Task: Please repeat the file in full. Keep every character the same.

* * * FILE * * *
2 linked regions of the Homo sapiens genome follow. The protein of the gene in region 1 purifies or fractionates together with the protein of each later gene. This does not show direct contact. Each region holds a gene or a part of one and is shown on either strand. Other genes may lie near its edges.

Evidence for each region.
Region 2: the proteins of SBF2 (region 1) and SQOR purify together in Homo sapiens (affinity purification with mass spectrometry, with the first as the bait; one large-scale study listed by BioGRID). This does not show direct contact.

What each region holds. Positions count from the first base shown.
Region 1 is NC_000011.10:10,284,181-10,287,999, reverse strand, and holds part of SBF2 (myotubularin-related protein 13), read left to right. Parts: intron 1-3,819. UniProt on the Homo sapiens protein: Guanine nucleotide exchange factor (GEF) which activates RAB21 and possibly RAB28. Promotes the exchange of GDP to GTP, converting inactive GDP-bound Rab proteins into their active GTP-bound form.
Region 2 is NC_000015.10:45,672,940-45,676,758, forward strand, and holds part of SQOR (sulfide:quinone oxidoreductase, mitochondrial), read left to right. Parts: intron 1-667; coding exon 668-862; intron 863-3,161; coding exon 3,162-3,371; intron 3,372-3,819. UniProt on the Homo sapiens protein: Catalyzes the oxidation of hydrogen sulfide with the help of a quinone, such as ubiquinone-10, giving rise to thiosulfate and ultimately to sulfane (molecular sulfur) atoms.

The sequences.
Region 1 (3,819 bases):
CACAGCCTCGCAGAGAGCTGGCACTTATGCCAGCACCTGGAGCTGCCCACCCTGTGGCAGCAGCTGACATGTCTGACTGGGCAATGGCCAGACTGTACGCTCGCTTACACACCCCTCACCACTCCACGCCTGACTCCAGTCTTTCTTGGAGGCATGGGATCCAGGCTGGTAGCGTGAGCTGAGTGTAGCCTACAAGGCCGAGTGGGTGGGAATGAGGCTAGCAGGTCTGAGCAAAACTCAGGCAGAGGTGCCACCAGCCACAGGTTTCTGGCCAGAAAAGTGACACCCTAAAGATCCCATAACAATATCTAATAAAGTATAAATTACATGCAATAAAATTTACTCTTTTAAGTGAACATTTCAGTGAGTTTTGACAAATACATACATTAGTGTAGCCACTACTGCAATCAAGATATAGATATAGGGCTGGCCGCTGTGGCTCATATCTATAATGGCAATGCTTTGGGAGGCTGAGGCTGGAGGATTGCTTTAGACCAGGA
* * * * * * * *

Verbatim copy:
2 linked regions of the Homo sapiens genome follow. The protein of the gene in region 1 purifies or fractionates together with the protein of each later gene. This does not show direct contact. Each region holds a gene or a part of one and is shown on either strand. Other genes may lie near its edges.

Evidence for each region.
Region 2: the proteins of SBF2 (region 1) and SQOR purify together in Homo sapiens (affinity purification with mass spectrometry, with the first as the bait; one large-scale study listed by BioGRID). This does not show direct contact.

What each region holds. Positions count from the first base shown.
Region 1 is NC_000011.10:10,284,181-10,287,999, reverse strand, and holds part of SBF2 (myotubularin-related protein 13), read left to right. Parts: intron 1-3,819. UniProt on the Homo sapiens protein: Guanine nucleotide exchange factor (GEF) which activates RAB21 and possibly RAB28. Promotes the exchange of GDP to GTP, converting inactive GDP-bound Rab proteins into their active GTP-bound form.
Region 2 is NC_000015.10:45,672,940-45,676,758, forward strand, and holds part of SQOR (sulfide:quinone oxidoreductase, mitochondrial), read left to right. Parts: intron 1-667; coding exon 668-862; intron 863-3,161; coding exon 3,162-3,371; intron 3,372-3,819. UniProt on the Homo sapiens protein: Catalyzes the oxidation of hydrogen sulfide with the help of a quinone, such as ubiquinone-10, giving rise to thiosulfate and ultimately to sulfane (molecular sulfur) atoms.

The sequences.
Region 1 (3,819 bases):
CACAGCCTCGCAGAGAGCTGGCACTTATGCCAGCACCTGGAGCTGCCCACCCTGTGGCAGCAGCTGACATGTCTGACTGGGCAATGGCCAGACTGTACGCTCGCTTACACACCCCTCACCACTCCACGCCTGACTCCAGTCTTTCTTGGAGGCATGGGATCCAGGCTGGTAGCGTGAGCTGAGTGTAGCCTACAAGGCCGAGTGGGTGGGAATGAGGCTAGCAGGTCTGAGCAAAACTCAGGCAGAGGTGCCACCAGCCACAGGTTTCTGGCCAGAAAAGTGACACCCTAAAGATCCCATAACAATATCTAATAAAGTATAAATTACATGCAATAAAATTTACTCTTTTAAGTGAACATTTCAGTGAGTTTTGACAAATACATACATTAGTGTAGCCACTACTGCAATCAAGATATAGATATAGGGCTGGCCGCTGTGGCTCATATCTATAATGGCAATGCTTTGGGAGGCTGAGGCTGGAGGATTGCTTTAGACCAGGA